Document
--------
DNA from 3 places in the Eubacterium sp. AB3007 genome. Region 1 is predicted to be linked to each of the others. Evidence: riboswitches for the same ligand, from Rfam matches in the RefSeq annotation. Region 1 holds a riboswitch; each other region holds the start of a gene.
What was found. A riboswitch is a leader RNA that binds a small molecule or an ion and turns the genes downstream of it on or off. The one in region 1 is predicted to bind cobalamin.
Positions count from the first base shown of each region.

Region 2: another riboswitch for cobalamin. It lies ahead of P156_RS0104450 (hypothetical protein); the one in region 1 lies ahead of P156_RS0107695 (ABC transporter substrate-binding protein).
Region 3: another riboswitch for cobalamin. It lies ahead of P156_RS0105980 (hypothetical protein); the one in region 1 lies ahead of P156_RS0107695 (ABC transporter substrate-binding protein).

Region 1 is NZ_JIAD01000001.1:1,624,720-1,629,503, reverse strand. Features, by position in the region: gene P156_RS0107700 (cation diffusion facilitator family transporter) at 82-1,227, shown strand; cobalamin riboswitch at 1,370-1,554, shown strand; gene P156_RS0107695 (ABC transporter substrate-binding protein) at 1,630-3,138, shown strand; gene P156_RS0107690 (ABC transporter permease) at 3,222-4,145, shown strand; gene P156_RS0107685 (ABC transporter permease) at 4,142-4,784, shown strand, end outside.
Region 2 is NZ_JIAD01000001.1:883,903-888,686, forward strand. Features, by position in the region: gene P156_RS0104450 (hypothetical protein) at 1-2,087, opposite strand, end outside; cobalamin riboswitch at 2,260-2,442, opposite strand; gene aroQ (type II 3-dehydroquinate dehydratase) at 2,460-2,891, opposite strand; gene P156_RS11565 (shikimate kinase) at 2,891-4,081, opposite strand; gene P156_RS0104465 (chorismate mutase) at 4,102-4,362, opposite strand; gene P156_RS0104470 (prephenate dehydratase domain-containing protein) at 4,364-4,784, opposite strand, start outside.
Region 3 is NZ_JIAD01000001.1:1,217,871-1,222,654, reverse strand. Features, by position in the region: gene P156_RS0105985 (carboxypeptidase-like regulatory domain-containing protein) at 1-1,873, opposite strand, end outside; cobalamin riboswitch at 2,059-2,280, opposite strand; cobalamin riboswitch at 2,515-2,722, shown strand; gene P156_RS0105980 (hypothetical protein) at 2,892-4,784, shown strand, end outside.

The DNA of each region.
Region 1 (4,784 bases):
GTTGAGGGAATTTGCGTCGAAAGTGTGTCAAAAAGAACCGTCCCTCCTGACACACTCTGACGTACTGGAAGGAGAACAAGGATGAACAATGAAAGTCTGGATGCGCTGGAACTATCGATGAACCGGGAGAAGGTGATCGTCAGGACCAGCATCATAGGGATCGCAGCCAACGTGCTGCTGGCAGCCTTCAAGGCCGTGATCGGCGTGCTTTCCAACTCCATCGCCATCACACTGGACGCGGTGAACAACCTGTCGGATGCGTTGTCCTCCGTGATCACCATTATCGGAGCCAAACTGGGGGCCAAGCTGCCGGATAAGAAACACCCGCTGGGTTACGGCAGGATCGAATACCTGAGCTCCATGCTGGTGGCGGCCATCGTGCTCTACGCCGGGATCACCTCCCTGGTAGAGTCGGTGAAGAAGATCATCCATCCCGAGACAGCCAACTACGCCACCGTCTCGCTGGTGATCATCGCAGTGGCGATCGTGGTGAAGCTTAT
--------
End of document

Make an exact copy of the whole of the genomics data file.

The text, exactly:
DNA from 3 places in the Eubacterium sp. AB3007 genome. Region 1 is predicted to be linked to each of the others. Evidence: riboswitches for the same ligand, from Rfam matches in the RefSeq annotation. Region 1 holds a riboswitch; each other region holds the start of a gene.
What was found. A riboswitch is a leader RNA that binds a small molecule or an ion and turns the genes downstream of it on or off. The one in region 1 is predicted to bind cobalamin.
Positions count from the first base shown of each region.

Region 2: another riboswitch for cobalamin. It lies ahead of P156_RS0104450 (hypothetical protein); the one in region 1 lies ahead of P156_RS0107695 (ABC transporter substrate-binding protein).
Region 3: another riboswitch for cobalamin. It lies ahead of P156_RS0105980 (hypothetical protein); the one in region 1 lies ahead of P156_RS0107695 (ABC transporter substrate-binding protein).

Region 1 is NZ_JIAD01000001.1:1,624,720-1,629,503, reverse strand. Features, by position in the region: gene P156_RS0107700 (cation diffusion facilitator family transporter) at 82-1,227, shown strand; cobalamin riboswitch at 1,370-1,554, shown strand; gene P156_RS0107695 (ABC transporter substrate-binding protein) at 1,630-3,138, shown strand; gene P156_RS0107690 (ABC transporter permease) at 3,222-4,145, shown strand; gene P156_RS0107685 (ABC transporter permease) at 4,142-4,784, shown strand, end outside.
Region 2 is NZ_JIAD01000001.1:883,903-888,686, forward strand. Features, by position in the region: gene P156_RS0104450 (hypothetical protein) at 1-2,087, opposite strand, end outside; cobalamin riboswitch at 2,260-2,442, opposite strand; gene aroQ (type II 3-dehydroquinate dehydratase) at 2,460-2,891, opposite strand; gene P156_RS11565 (shikimate kinase) at 2,891-4,081, opposite strand; gene P156_RS0104465 (chorismate mutase) at 4,102-4,362, opposite strand; gene P156_RS0104470 (prephenate dehydratase domain-containing protein) at 4,364-4,784, opposite strand, start outside.
Region 3 is NZ_JIAD01000001.1:1,217,871-1,222,654, reverse strand. Features, by position in the region: gene P156_RS0105985 (carboxypeptidase-like regulatory domain-containing protein) at 1-1,873, opposite strand, end outside; cobalamin riboswitch at 2,059-2,280, opposite strand; cobalamin riboswitch at 2,515-2,722, shown strand; gene P156_RS0105980 (hypothetical protein) at 2,892-4,784, shown strand, end outside.

The DNA of each region.
Region 1 (4,784 bases):
GTTGAGGGAATTTGCGTCGAAAGTGTGTCAAAAAGAACCGTCCCTCCTGACACACTCTGACGTACTGGAAGGAGAACAAGGATGAACAATGAAAGTCTGGATGCGCTGGAACTATCGATGAACCGGGAGAAGGTGATCGTCAGGACCAGCATCATAGGGATCGCAGCCAACGTGCTGCTGGCAGCCTTCAAGGCCGTGATCGGCGTGCTTTCCAACTCCATCGCCATCACACTGGACGCGGTGAACAACCTGTCGGATGCGTTGTCCTCCGTGATCACCATTATCGGAGCCAAACTGGGGGCCAAGCTGCCGGATAAGAAACACCCGCTGGGTTACGGCAGGATCGAATACCTGAGCTCCATGCTGGTGGCGGCCATCGTGCTCTACGCCGGGATCACCTCCCTGGTAGAGTCGGTGAAGAAGATCATCCATCCCGAGACAGCCAACTACGCCACCGTCTCGCTGGTGATCATCGCAGTGGCGATCGTGGTGAAGCTTAT